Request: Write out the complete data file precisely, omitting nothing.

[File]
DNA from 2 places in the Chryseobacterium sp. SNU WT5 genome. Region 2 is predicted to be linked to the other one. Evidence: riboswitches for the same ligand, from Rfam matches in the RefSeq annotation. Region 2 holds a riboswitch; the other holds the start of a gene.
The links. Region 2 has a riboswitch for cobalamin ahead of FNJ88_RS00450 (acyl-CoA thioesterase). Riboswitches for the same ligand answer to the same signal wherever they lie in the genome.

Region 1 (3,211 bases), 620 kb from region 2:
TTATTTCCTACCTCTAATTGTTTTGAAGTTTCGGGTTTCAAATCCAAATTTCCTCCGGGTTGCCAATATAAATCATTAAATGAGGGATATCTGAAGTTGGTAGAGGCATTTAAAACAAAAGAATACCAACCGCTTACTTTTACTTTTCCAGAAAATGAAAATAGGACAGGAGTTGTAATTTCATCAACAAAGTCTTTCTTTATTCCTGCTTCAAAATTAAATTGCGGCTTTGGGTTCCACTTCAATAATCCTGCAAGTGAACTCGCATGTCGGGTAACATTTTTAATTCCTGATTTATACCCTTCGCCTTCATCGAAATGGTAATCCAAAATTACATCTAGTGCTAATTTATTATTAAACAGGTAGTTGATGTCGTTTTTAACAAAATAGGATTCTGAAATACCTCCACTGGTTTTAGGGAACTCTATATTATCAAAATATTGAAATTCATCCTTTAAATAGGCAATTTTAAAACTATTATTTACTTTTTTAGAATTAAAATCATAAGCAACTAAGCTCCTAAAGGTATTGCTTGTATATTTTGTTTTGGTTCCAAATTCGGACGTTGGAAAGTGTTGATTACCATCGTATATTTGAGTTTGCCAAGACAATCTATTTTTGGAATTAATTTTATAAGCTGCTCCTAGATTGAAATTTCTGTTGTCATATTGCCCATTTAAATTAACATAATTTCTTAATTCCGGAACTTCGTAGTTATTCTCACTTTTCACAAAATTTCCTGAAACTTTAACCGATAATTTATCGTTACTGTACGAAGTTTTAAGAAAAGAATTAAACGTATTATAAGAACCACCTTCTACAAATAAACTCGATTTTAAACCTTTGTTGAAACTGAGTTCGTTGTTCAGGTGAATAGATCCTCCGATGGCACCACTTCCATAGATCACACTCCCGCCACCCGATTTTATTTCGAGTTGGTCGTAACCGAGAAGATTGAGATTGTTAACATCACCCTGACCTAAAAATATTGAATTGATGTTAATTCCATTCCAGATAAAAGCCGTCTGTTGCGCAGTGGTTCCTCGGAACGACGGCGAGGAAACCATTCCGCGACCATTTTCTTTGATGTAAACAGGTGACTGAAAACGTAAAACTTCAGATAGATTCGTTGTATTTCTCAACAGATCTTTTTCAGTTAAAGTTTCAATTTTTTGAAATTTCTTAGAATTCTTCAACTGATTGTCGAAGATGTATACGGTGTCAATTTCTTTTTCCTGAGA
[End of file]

DNA from 2 places in the Chryseobacterium sp. SNU WT5 genome. Region 2 is predicted to be linked to the other one. Evidence: riboswitches for the same ligand, from Rfam matches in the RefSeq annotation. Region 2 holds a riboswitch; the other holds the start of a gene.
The links. Region 2 has a riboswitch for cobalamin ahead of FNJ88_RS00450 (acyl-CoA thioesterase). Riboswitches for the same ligand answer to the same signal wherever they lie in the genome.

Region 1 (3,211 bases), 620 kb from region 2:
TTATTTCCTACCTCTAATTGTTTTGAAGTTTCGGGTTTCAAATCCAAATTTCCTCCGGGTTGCCAATATAAATCATTAAATGAGGGATATCTGAAGTTGGTAGAGGCATTTAAAACAAAAGAATACCAACCGCTTACTTTTACTTTTCCAGAAAATGAAAATAGGACAGGAGTTGTAATTTCATCAACAAAGTCTTTCTTTATTCCTGCTTCAAAATTAAATTGCGGCTTTGGGTTCCACTTCAATAATCCTGCAAGTGAACTCGCATGTCGGGTAACATTTTTAATTCCTGATTTATACCCTTCGCCTTCATCGAAATGGTAATCCAAAATTACATCTAGTGCTAATTTATTATTAAACAGGTAGTTGATGTCGTTTTTAACAAAATAGGATTCTGAAATACCTCCACTGGTTTTAGGGAACTCTATATTATCAAAATATTGAAATTCATCCTTTAAATAGGCAATTTTAAAACTATTATTTACTTTTTTAGAATTAAAATCATAAGCAACTAAGCTCCTAAAGGTATTGCTTGTATATTTTGTTTTGGTTCCAAATTCGGACGTTGGAAAGTGTTGATTACCATCGTATATTTGAGTTTGCCAAGACAATCTATTTTTGGAATTAATTTTATAAGCTGCTCCTAGATTGAAATTTCTGTTGTCATATTGCCCATTTAAATTAACATAATTTCTTAATTCCGGAACTTCGTAGTTATTCTCACTTTTCACAAAATTTCCTGAAACTTTAACCGATAATTTATCGTTACTGTACGAAGTTTTAAGAAAAGAATTAAACGTATTATAAGAACCACCTTCTACAAATAAACTCGATTTTAAACCTTTGTTGAAACTGAGTTCGTTGTTCAGGTGAATAGATCCTCCGATGGCACCACTTCCATAGATCACACTCCCGCCACCCGATTTTATTTCGAGTTGGTCGTAACCGAGAAGATTGAGATTGTTAACATCACCCTGACCTAAAAATATTGAATTGATGTTAATTCCATTCCAGATAAAAGCCGTCTGTTGCGCAGTGGTTCCTCGGAACGACGGCGAGGAAACCATTCCGCGACCATTTTCTTTGATGTAAACAGGTGACTGAAAACGTAAAACTTCAGATAGATTCGTTGTATTTCTCAACAGATCTTTTTCAGTTAAAGTTTCAATTTTTTGAAATTTCTTAGAATTCTTCAACTGATTGTCGAAGATGTATACGGTGTCAATTTCTTTTTCCTGAGA